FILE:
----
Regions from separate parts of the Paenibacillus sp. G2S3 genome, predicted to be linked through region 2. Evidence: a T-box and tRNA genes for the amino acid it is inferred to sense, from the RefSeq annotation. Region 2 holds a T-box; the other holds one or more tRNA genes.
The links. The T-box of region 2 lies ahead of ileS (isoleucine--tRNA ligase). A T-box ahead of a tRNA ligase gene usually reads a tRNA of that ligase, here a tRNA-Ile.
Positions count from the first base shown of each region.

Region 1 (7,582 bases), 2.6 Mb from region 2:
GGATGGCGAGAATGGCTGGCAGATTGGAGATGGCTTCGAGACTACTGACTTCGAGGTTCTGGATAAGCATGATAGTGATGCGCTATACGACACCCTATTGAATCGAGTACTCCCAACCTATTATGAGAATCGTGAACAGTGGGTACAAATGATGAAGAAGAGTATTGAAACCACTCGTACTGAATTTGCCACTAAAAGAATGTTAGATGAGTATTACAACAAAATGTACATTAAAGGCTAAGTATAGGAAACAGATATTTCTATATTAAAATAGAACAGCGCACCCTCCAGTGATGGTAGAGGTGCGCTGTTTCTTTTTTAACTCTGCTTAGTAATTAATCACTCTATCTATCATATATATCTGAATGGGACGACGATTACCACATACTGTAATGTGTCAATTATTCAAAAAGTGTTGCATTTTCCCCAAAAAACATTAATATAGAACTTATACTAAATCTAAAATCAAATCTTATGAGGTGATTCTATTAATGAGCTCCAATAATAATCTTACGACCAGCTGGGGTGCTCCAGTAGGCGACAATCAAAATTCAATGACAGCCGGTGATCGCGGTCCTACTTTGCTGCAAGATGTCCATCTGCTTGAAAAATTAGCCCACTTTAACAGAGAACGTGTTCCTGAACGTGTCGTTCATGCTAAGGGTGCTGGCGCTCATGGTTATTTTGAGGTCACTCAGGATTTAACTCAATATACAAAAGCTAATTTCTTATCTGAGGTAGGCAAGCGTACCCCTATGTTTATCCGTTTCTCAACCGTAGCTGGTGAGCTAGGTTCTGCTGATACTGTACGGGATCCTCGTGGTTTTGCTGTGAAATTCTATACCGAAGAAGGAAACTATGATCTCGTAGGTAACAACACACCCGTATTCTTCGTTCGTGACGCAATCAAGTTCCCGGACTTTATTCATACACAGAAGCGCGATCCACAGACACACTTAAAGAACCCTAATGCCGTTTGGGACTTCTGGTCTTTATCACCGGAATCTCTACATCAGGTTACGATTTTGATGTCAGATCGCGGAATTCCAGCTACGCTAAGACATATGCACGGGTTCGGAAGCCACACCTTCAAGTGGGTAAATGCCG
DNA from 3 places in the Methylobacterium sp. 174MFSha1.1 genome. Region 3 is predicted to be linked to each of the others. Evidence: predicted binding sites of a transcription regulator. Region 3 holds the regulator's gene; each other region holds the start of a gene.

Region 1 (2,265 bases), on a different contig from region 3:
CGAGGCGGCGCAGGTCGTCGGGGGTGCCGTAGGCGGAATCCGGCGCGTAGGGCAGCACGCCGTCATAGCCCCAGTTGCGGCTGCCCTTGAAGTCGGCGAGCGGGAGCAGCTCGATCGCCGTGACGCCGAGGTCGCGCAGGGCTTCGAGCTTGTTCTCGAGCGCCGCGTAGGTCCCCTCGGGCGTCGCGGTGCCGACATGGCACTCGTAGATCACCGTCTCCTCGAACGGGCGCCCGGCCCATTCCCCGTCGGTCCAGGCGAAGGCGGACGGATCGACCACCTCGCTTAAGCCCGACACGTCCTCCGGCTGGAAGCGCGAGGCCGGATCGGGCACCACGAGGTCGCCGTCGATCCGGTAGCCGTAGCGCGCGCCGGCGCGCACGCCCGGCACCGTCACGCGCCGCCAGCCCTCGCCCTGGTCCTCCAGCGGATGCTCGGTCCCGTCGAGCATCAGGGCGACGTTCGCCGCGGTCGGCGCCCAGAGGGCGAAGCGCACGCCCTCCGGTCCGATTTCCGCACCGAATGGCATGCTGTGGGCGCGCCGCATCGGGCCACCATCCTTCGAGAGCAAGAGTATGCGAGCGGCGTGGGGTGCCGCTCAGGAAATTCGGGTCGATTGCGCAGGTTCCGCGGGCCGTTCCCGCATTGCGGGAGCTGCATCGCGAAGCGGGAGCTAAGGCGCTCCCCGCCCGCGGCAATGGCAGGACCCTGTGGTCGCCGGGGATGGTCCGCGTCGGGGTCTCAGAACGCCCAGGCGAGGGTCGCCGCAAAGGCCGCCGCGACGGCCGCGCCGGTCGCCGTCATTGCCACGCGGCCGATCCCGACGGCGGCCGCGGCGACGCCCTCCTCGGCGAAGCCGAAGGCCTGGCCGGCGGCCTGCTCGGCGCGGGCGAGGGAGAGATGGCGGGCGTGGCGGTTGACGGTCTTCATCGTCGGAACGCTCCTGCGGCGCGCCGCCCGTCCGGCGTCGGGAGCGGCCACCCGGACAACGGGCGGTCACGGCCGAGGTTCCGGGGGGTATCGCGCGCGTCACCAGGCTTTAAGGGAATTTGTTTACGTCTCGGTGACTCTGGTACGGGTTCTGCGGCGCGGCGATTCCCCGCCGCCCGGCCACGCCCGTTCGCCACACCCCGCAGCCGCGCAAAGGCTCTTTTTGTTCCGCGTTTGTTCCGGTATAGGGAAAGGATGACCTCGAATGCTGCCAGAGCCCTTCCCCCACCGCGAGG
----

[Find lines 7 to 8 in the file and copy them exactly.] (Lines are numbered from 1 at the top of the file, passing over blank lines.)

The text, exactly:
Region 1 (2,265 bases), on a different contig from region 3:
CGAGGCGGCGCAGGTCGTCGGGGGTGCCGTAGGCGGAATCCGGCGCGTAGGGCAGCACGCCGTCATAGCCCCAGTTGCGGCTGCCCTTGAAGTCGGCGAGCGGGAGCAGCTCGATCGCCGTGACGCCGAGGTCGCGCAGGGCTTCGAGCTTGTTCTCGAGCGCCGCGTAGGTCCCCTCGGGCGTCGCGGTGCCGACATGGCACTCGTAGATCACCGTCTCCTCGAACGGGCGCCCGGCCCATTCCCCGTCGGTCCAGGCGAAGGCGGACGGATCGACCACCTCGCTTAAGCCCGACACGTCCTCCGGCTGGAAGCGCGAGGCCGGATCGGGCACCACGAGGTCGCCGTCGATCCGGTAGCCGTAGCGCGCGCCGGCGCGCACGCCCGGCACCGTCACGCGCCGCCAGCCCTCGCCCTGGTCCTCCAGCGGATGCTCGGTCCCGTCGAGCATCAGGGCGACGTTCGCCGCGGTCGGCGCCCAGAGGGCGAAGCGCACGCCCTCCGGTCCGATTTCCGCACCGAATGGCATGCTGTGGGCGCGCCGCATCGGGCCACCATCCTTCGAGAGCAAGAGTATGCGAGCGGCGTGGGGTGCCGCTCAGGAAATTCGGGTCGATTGCGCAGGTTCCGCGGGCCGTTCCCGCATTGCGGGAGCTGCATCGCGAAGCGGGAGCTAAGGCGCTCCCCGCCCGCGGCAATGGCAGGACCCTGTGGTCGCCGGGGATGGTCCGCGTCGGGGTCTCAGAACGCCCAGGCGAGGGTCGCCGCAAAGGCCGCCGCGACGGCCGCGCCGGTCGCCGTCATTGCCACGCGGCCGATCCCGACGGCGGCCGCGGCGACGCCCTCCTCGGCGAAGCCGAAGGCCTGGCCGGCGGCCTGCTCGGCGCGGGCGAGGGAGAGATGGCGGGCGTGGCGGTTGACGGTCTTCATCGTCGGAACGCTCCTGCGGCGCGCCGCCCGTCCGGCGTCGGGAGCGGCCACCCGGACAACGGGCGGTCACGGCCGAGGTTCCGGGGGGTATCGCGCGCGTCACCAGGCTTTAAGGGAATTTGTTTACGTCTCGGTGACTCTGGTACGGGTTCTGCGGCGCGGCGATTCCCCGCCGCCCGGCCACGCCCGTTCGCCACACCCCGCAGCCGCGCAAAGGCTCTTTTTGTTCCGCGTTTGTTCCGGTATAGGGAAAGGATGACCTCGAATGCTGCCAGAGCCCTTCCCCCACCGCGAGG